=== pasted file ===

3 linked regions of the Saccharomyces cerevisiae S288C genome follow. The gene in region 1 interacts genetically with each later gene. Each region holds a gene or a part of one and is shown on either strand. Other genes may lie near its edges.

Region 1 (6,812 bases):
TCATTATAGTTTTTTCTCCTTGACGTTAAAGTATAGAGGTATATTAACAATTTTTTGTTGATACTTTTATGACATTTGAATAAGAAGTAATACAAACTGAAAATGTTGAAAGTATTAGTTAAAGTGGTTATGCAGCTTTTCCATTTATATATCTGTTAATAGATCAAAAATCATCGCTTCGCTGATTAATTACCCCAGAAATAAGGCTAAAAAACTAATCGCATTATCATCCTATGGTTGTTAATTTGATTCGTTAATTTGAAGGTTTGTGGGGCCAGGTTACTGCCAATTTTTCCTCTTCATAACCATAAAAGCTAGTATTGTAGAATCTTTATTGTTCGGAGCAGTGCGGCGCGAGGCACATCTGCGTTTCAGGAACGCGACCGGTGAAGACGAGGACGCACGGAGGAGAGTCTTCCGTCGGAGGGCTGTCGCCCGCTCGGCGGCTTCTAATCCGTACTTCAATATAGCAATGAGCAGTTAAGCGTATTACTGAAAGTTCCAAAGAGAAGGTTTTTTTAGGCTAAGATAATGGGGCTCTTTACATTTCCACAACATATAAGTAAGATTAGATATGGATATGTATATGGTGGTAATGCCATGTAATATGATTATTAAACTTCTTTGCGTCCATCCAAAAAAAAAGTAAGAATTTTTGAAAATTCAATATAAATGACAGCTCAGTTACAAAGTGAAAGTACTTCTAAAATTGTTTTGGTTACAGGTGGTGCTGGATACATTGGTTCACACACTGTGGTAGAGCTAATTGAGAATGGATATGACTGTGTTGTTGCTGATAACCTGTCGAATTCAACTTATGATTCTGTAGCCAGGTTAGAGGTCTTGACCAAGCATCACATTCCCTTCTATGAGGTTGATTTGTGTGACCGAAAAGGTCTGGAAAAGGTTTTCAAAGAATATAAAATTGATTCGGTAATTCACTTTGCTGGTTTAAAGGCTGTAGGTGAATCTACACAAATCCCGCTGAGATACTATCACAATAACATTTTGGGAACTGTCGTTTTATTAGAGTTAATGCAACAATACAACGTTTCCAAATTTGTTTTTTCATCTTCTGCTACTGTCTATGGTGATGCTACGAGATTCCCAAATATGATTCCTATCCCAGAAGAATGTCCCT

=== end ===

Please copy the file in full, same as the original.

3 linked regions of the Saccharomyces cerevisiae S288C genome follow. The gene in region 1 interacts genetically with each later gene. Each region holds a gene or a part of one and is shown on either strand. Other genes may lie near its edges.

Region 1 (6,812 bases):
TCATTATAGTTTTTTCTCCTTGACGTTAAAGTATAGAGGTATATTAACAATTTTTTGTTGATACTTTTATGACATTTGAATAAGAAGTAATACAAACTGAAAATGTTGAAAGTATTAGTTAAAGTGGTTATGCAGCTTTTCCATTTATATATCTGTTAATAGATCAAAAATCATCGCTTCGCTGATTAATTACCCCAGAAATAAGGCTAAAAAACTAATCGCATTATCATCCTATGGTTGTTAATTTGATTCGTTAATTTGAAGGTTTGTGGGGCCAGGTTACTGCCAATTTTTCCTCTTCATAACCATAAAAGCTAGTATTGTAGAATCTTTATTGTTCGGAGCAGTGCGGCGCGAGGCACATCTGCGTTTCAGGAACGCGACCGGTGAAGACGAGGACGCACGGAGGAGAGTCTTCCGTCGGAGGGCTGTCGCCCGCTCGGCGGCTTCTAATCCGTACTTCAATATAGCAATGAGCAGTTAAGCGTATTACTGAAAGTTCCAAAGAGAAGGTTTTTTTAGGCTAAGATAATGGGGCTCTTTACATTTCCACAACATATAAGTAAGATTAGATATGGATATGTATATGGTGGTAATGCCATGTAATATGATTATTAAACTTCTTTGCGTCCATCCAAAAAAAAAGTAAGAATTTTTGAAAATTCAATATAAATGACAGCTCAGTTACAAAGTGAAAGTACTTCTAAAATTGTTTTGGTTACAGGTGGTGCTGGATACATTGGTTCACACACTGTGGTAGAGCTAATTGAGAATGGATATGACTGTGTTGTTGCTGATAACCTGTCGAATTCAACTTATGATTCTGTAGCCAGGTTAGAGGTCTTGACCAAGCATCACATTCCCTTCTATGAGGTTGATTTGTGTGACCGAAAAGGTCTGGAAAAGGTTTTCAAAGAATATAAAATTGATTCGGTAATTCACTTTGCTGGTTTAAAGGCTGTAGGTGAATCTACACAAATCCCGCTGAGATACTATCACAATAACATTTTGGGAACTGTCGTTTTATTAGAGTTAATGCAACAATACAACGTTTCCAAATTTGTTTTTTCATCTTCTGCTACTGTCTATGGTGATGCTACGAGATTCCCAAATATGATTCCTATCCCAGAAGAATGTCCCT